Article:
cd /home/youruser/downloads
sudo mkdir /opt/jboss71
sudo unzip /home/youruser/downloads/ /opt/jboss71/

Now if we want to avoid running jboss as a root user, we must create a new user and a corresponding group. Finally, we will give him the ownership of the jboss folder.

groupadd jboss  
useradd -s /bin/bash -g jboss jboss  
chown -R jboss:jboss /opt/jboss71

The final step is to create an init script. I haven’t found a satisfying solution as it highly depends on the distribution. You will find many scripts in the internet, which may or may not work on your distribution. Eventually I used one I found on stackoverflow. The starting works completely fine, though the shut down not at all.

So create a textfile named jboss in your jboss folder with the contents from this post and make it executable. Afterwards copy it to /etc/init.d as root user. Lastly, we will add it to upstart so that we don’t need to think about starting jboss each time.

nano /opt/jboss71/jboss
(Insert script from this <a href="" target="_blank">post</a>)
chmod +x jboss
sudo cp jboss /etc/init.d/jboss
sudo update-rc.d jboss defaults

You can now launch your jboss by typing
/etc/init.d/jboss start

Making JBoss accessible from outside your machine
If you are running the standalone config, modify the respective configuration file and replace the ip address on the public interface with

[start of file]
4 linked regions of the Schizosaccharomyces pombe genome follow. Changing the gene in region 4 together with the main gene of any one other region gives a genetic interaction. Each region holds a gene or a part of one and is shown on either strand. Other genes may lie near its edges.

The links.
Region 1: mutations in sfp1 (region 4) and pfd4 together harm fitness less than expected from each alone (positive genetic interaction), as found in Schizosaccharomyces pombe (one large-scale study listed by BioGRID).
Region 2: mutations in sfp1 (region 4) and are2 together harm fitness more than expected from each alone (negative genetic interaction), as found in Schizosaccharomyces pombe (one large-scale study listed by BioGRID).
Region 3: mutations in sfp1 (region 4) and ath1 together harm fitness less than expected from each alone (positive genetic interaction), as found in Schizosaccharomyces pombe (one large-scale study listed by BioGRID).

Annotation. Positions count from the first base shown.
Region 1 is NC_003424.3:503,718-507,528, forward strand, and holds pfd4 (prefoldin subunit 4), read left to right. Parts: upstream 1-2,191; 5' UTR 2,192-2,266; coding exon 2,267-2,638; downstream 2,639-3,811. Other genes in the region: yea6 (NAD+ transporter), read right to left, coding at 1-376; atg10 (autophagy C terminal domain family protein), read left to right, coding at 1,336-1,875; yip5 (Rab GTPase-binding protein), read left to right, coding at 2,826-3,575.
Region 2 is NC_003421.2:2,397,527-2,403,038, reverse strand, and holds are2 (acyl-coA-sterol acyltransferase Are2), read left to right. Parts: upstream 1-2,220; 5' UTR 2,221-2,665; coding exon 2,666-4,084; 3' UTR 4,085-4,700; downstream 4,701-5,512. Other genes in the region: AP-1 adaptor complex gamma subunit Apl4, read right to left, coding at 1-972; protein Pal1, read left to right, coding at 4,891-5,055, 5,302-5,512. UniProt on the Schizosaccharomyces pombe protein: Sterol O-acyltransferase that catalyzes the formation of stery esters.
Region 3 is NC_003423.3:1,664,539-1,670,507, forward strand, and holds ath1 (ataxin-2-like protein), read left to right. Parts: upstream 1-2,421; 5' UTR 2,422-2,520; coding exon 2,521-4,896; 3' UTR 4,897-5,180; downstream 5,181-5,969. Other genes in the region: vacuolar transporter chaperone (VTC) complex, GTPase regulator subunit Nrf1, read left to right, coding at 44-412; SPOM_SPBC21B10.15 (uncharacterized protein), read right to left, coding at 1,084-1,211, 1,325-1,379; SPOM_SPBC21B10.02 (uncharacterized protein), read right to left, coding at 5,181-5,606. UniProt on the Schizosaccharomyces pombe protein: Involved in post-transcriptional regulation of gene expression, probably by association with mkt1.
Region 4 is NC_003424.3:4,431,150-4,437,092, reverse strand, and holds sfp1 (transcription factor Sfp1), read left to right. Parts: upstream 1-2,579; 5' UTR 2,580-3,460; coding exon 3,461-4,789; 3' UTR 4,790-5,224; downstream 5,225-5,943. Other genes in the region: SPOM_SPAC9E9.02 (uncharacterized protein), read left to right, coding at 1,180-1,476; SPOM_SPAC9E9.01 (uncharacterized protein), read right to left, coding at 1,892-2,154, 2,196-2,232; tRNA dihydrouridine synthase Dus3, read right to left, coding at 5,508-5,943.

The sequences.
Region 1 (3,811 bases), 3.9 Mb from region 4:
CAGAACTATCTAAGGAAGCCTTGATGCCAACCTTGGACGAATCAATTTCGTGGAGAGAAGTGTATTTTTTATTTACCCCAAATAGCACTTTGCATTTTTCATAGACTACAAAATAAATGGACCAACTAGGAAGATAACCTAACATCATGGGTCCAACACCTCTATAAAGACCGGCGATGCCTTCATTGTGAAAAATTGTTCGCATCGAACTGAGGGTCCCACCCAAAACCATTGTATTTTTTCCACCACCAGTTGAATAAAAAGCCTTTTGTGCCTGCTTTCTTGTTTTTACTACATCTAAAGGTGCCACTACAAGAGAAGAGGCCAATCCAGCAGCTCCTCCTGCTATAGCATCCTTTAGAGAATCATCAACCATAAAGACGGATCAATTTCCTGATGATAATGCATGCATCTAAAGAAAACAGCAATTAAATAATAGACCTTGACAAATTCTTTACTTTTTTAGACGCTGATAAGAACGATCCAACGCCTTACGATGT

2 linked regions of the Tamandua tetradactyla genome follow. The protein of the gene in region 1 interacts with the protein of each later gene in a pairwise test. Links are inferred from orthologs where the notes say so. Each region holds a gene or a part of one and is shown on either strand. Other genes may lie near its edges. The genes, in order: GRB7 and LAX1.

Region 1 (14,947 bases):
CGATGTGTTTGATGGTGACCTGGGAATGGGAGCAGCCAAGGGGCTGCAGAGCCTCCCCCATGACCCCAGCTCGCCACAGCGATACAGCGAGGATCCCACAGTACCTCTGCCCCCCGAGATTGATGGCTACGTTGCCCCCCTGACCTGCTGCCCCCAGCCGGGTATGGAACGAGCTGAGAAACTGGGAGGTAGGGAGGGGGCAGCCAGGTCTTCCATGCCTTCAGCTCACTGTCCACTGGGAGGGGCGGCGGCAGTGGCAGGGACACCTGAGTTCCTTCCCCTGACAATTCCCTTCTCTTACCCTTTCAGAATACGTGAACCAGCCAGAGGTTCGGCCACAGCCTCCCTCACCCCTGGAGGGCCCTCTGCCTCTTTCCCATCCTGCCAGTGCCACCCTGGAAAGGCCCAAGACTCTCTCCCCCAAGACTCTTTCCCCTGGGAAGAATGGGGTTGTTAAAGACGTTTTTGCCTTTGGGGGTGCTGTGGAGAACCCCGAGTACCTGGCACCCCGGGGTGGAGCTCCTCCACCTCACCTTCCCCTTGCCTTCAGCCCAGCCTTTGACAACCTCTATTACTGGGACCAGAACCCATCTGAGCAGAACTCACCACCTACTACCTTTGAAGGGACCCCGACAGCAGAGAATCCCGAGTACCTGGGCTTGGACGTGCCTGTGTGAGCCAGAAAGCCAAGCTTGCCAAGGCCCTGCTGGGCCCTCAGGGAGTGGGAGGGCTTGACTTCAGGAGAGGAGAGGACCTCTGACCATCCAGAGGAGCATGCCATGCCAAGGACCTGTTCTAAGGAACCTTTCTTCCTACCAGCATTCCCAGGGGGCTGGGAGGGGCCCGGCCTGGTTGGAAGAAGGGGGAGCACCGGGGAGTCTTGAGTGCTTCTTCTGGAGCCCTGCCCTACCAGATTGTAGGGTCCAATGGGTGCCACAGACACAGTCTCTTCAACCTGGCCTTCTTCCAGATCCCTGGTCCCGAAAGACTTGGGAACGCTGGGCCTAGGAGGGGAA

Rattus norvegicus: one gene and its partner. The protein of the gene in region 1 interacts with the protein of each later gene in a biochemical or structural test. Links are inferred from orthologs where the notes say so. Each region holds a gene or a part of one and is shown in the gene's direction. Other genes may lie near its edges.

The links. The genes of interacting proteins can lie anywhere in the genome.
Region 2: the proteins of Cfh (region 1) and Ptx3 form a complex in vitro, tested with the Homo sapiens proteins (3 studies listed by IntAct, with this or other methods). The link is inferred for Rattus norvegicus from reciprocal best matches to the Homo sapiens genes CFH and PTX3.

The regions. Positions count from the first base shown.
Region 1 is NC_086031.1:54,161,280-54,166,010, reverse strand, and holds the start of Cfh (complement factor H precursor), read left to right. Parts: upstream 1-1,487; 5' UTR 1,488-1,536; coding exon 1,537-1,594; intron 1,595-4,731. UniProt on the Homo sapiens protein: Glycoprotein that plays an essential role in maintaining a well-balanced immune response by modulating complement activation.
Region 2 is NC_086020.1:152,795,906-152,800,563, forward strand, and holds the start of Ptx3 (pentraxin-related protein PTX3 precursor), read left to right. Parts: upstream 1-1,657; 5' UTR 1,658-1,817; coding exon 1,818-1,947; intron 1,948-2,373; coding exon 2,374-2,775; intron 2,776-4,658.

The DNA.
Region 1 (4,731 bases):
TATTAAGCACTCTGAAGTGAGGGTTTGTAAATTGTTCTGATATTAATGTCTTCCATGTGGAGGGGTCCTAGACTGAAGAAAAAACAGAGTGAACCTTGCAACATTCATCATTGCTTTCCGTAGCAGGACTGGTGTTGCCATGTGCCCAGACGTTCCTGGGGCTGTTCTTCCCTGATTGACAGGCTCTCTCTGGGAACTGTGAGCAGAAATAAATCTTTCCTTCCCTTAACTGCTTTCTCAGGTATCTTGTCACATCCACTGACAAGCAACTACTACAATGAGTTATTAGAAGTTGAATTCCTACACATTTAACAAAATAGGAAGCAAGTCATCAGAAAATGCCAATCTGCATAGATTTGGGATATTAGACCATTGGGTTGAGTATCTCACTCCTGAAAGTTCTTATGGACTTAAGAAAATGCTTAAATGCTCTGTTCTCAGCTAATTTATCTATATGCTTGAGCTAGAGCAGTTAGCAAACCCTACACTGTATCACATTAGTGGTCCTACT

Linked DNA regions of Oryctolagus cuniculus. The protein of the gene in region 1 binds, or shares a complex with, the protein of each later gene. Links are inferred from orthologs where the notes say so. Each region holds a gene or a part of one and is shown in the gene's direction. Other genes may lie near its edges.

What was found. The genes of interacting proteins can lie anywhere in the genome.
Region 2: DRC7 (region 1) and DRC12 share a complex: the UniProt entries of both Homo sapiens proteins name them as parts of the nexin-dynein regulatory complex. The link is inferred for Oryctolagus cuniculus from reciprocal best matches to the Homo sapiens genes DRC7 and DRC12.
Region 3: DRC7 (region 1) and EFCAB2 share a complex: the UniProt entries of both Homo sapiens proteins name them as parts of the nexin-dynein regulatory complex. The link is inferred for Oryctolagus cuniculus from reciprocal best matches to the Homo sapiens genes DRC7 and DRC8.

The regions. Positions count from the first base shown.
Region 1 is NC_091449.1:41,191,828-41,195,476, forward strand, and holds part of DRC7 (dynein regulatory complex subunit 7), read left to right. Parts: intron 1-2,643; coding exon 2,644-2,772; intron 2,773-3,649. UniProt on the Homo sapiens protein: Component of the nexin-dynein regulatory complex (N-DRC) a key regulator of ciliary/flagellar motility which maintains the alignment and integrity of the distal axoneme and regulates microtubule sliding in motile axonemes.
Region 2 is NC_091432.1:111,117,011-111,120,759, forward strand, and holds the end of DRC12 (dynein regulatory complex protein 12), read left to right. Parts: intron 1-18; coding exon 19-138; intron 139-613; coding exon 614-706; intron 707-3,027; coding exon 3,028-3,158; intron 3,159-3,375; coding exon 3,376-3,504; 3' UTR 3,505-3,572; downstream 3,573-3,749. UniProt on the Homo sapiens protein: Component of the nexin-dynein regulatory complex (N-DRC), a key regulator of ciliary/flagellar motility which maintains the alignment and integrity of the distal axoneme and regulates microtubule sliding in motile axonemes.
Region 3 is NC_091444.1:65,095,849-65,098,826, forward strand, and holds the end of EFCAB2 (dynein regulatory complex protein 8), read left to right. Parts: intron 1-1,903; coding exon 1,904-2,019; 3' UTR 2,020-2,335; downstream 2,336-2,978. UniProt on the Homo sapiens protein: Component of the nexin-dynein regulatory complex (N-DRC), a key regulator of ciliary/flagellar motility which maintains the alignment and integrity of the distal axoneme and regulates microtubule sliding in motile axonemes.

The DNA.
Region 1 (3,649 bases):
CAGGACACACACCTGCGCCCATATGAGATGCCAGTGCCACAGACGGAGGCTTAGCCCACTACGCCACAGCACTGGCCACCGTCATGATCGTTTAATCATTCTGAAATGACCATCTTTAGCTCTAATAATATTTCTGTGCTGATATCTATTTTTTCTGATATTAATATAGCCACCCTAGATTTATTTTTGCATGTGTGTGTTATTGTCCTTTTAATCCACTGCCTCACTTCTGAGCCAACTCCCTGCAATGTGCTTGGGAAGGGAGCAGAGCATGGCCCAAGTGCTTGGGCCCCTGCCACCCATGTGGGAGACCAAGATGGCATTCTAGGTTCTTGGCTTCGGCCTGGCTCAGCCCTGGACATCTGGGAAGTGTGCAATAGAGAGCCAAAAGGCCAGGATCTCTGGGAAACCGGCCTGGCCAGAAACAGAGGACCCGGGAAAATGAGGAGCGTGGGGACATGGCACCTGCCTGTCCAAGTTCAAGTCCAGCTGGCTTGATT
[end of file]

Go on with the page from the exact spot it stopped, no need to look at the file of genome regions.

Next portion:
nano /opt/jboss71/standalone/configuration/standalone.xml
<interface name="public">
<inet-address value="${jboss.bind.address:}">

Please refer to this post.

Setup Jenkins and subversion on Ubuntu

I recently tried to set up a jenkins installation on my local ubuntu machine. It was rather easy and not as cumbersome as expected. Additionally I installed subversion to work with Jenkins.

My goal was to commit an existing maven project, which will be build on jenkins, tests inclusive.

Here’s a step-by-step guide:

Guide is based on the Ubuntu Wiki.

sudo apt-get install subversion

This will install subversion on your machine and also allow you to create repositories.

Afterwards create a new group subversion and add your user and the www-data user to it (if you are using apache2, otherwise leave this step).

sudo addgroup subversion
sudo adduser daniel subversion
sudo adduser www-data subversion

Now you will need to create a new folder with adequate permissions as your repository. Please note that your repository can have many projects in it. Of course, if you like to have separate version numbers, you will need to create different repositories for each project.

sudo mkdir /home/svn
cd /home/svn
sudo mkdir myproject

sudo svnadmin create /home/svn/myproject

cd /home/svn
sudo chown -R www-data:subversion myproject
sudo chmod -R g+rws myproject

You’ve successfully create your repository! You won’t be able to access it yet though. For the different access methods, refer to the ubuntu wiki page. I used the svn-protocol to make my repository remotely accessible (also for jenkins).

For each repository, you can manage your own user and password-list. Just edit the newly created conf/svnserve.conf file in your project directory. E.g. add user test with password test123 to your asvnserve.conf:

test = test123

Please note that you must take care of whitespaces. Otherwise your config will not work as expected.

To make your svn server running at startup, add the following config from Michal Wojciechowski to  /etc/init/svnserve.conf

To test your new repo, you can use the following command

sudo initctl start svnserve

Jenkins with Maven integration (coming soon)